Welcome to their world–where diversity is division, tolerance tyranny. The merchants of multiculturalism have a vision for you. It’s yours for the taking–if only you’ll see things their way.

UPDATE: Trying to figure out the problem with comments on this post (they seem to work on other posts). Thanks for your patience.

UPDATE 2: No luck figuring this out so far–all my other posts allow comments without a problem (I suspect my ISP web server doesn’t like the “P” word in the title or text). Anyway, if you want to leave a comment, go here. As always, keep it civil–I have an itchy trigger finger for trolls. Comments are off on this post to avoid the error.

Head of the Snake

If you read nothing else this weekend, you should read Michael J. Totten’s Head of the Snake post at his excellent Middle East Journal blog. Michael is one of the growing number of independent journalists who are breaking out of the rut into which their mainstream brethren have fallen, and bringing us the kind of reporting top-notch journalism should (and used to) deliver. Michael, who has extensive time and experience in the Middle East (including Libya and an extended stay in Lebanon) is now travelling through Kurdish Iraq. He has visited the genocide museum in northeastern Iraq, which has preserved the horrors of Saddam Hussein’s brutal extermination and torture of the Kurds.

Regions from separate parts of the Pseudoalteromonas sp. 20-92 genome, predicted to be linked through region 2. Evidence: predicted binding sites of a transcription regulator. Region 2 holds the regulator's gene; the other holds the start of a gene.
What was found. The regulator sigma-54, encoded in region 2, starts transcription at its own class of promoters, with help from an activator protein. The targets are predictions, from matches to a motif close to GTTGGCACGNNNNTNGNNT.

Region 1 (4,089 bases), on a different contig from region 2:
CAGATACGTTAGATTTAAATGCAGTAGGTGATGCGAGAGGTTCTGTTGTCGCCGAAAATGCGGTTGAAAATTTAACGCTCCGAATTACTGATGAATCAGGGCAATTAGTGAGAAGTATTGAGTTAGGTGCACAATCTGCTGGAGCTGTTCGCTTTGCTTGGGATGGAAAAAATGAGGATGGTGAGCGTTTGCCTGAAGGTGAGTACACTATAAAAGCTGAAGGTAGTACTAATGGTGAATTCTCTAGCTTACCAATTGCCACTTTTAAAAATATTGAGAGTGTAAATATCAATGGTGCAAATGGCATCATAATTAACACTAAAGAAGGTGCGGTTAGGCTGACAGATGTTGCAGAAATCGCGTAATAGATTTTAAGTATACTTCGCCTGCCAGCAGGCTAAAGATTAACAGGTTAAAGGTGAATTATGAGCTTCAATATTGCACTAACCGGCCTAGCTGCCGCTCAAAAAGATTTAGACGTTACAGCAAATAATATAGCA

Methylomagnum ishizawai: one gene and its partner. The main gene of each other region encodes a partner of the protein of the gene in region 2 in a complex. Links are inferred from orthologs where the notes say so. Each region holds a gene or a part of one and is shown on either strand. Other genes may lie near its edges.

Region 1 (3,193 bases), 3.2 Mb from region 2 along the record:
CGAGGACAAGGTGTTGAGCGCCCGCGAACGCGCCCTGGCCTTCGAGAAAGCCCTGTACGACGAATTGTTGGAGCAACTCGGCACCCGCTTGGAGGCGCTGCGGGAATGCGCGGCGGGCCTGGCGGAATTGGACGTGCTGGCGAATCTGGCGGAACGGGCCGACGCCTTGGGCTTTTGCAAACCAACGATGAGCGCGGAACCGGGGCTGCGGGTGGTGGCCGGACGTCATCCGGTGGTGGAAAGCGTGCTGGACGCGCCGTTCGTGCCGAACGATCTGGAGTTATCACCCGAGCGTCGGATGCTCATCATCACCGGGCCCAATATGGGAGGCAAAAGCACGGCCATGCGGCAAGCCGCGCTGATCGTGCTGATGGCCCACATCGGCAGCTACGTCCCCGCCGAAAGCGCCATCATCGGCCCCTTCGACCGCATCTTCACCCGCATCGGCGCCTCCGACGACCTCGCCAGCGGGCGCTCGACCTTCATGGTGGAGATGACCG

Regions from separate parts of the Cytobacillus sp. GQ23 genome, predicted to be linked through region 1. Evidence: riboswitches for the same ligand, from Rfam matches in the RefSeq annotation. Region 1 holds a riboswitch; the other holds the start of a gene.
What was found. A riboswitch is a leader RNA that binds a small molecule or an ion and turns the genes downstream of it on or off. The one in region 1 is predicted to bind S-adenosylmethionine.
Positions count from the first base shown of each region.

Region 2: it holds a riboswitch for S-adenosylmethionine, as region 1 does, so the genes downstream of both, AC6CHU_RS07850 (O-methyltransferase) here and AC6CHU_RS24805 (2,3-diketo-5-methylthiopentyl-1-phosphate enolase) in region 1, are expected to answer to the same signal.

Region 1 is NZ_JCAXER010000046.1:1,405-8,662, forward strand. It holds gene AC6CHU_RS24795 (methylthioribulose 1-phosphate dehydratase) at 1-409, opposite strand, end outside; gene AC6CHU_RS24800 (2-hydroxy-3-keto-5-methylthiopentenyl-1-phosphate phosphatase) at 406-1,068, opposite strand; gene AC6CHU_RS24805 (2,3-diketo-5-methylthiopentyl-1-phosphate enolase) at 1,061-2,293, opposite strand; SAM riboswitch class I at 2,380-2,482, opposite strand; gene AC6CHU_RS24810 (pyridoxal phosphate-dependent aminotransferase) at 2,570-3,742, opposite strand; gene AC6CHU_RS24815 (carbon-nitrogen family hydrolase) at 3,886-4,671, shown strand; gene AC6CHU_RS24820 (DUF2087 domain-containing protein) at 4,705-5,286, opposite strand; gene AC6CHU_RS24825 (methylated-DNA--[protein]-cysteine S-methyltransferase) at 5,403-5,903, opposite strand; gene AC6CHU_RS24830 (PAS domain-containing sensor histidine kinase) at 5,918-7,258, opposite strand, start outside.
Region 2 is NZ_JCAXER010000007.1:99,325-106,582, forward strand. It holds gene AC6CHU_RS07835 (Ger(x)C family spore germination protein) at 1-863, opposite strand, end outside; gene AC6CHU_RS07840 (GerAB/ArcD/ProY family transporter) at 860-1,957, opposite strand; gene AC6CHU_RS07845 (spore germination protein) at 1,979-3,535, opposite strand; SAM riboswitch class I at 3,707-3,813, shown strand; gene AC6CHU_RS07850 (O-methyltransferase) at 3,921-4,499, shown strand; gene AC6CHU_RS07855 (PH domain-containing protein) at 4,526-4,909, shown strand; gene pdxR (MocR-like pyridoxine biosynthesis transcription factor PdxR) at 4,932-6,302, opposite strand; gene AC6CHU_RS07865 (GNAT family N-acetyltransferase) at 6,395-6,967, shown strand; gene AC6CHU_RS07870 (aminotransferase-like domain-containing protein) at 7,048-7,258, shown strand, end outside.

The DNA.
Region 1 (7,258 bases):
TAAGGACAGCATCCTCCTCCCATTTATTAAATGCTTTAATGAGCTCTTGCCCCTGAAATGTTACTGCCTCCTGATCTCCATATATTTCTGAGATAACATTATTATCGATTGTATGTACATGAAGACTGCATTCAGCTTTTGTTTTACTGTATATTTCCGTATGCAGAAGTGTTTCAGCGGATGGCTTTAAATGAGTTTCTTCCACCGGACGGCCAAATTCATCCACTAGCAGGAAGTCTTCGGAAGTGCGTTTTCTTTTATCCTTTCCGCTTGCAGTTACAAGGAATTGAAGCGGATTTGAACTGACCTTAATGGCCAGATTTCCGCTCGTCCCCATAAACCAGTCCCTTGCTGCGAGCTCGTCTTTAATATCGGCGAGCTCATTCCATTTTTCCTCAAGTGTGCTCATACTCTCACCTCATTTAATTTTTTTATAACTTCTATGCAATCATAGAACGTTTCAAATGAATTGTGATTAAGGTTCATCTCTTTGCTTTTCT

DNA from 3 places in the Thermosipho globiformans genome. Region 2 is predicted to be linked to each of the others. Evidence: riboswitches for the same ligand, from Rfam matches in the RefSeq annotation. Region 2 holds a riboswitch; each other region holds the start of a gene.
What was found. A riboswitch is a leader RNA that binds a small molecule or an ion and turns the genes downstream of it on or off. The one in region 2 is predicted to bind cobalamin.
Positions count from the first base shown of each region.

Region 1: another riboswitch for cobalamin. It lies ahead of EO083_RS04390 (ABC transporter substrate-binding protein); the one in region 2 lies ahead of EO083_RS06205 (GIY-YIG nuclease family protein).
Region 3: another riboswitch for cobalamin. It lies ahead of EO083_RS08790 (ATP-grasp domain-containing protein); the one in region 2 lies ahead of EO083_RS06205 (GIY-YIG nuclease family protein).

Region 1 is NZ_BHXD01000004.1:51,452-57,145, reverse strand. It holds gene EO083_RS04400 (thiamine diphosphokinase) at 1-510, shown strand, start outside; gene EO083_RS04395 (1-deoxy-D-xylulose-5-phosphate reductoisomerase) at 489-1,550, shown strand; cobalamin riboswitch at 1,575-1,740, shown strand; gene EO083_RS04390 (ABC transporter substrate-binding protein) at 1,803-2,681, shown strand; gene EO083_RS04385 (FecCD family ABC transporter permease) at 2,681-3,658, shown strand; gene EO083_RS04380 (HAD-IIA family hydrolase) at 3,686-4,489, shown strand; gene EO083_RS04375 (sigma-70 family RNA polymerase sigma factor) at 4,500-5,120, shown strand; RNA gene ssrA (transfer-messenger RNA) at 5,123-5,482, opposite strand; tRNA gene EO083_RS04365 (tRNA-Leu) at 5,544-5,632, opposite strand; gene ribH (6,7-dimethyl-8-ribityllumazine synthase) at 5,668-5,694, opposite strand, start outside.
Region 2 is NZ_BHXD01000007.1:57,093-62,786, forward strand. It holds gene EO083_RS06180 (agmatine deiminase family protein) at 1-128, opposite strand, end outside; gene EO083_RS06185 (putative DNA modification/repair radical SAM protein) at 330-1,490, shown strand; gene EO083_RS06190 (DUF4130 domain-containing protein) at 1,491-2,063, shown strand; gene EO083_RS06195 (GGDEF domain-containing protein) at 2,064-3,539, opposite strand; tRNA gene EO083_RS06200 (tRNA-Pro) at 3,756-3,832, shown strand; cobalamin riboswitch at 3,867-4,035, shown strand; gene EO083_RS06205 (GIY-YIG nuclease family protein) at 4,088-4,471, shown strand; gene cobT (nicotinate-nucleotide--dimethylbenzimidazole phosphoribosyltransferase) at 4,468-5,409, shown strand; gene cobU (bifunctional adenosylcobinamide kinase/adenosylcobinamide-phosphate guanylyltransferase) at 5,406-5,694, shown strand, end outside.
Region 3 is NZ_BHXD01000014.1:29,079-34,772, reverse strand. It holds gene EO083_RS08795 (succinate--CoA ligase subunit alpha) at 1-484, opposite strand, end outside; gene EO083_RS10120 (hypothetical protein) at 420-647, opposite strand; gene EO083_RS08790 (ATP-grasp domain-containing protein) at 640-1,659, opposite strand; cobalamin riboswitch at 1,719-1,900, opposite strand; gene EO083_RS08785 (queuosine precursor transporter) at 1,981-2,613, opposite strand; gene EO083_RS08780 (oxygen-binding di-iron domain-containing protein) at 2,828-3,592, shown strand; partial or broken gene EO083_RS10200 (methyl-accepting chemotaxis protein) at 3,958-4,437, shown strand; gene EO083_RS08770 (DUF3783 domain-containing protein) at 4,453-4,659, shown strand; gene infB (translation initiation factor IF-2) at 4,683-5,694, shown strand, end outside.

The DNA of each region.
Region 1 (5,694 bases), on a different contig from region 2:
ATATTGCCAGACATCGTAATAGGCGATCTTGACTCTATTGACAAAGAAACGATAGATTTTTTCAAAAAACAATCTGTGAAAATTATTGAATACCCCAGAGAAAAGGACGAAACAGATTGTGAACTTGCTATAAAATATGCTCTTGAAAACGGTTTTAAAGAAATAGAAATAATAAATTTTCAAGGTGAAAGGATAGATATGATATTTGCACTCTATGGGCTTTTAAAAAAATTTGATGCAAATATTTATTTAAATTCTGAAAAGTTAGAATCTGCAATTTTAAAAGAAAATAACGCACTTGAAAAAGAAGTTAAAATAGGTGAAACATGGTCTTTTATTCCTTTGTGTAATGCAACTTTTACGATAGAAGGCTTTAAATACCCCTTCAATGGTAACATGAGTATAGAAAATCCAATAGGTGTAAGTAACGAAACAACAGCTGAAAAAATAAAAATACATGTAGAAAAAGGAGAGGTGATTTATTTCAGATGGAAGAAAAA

It is not an easy read, but an important one nevertheless. We live in an age where moral and cultural relativism reigns unchallenged, where Palestinian suicide bombers and Israeli defense measures are treated as equivalent, where Bush = Hitler, where Ted Kennedy tells us that Sadaam’s prisons have reopened under U.S management because a few prisoners had to wear women’s underwear or be photographed naked. Though we resist it, evil must sometimes be seen face-to-face, at its very darkest: Michael shows us one of Sadaam’s prisons, in all its horror. Go, look, ponder, reflect–and never forget.

P.S. — Be sure to click his Paypal button, and contribute. Michael is doing this on his own dime, and should have your support.

Multicultural Madness

silk flowersOne of the nicer things about having a blog is the ability to rant periodically about things which are maddening, but utterly out of your control. It is healthy to have an outlet for such frustrations, and although my dog seems to understand and cares deeply when I express my concerns about troubling issues, she doesn’t seem to fully grasp some of their subtleties. Hence I turn to my readers, most of whom are quite a bit more intelligent than my dog–although there have been a few notable exceptions.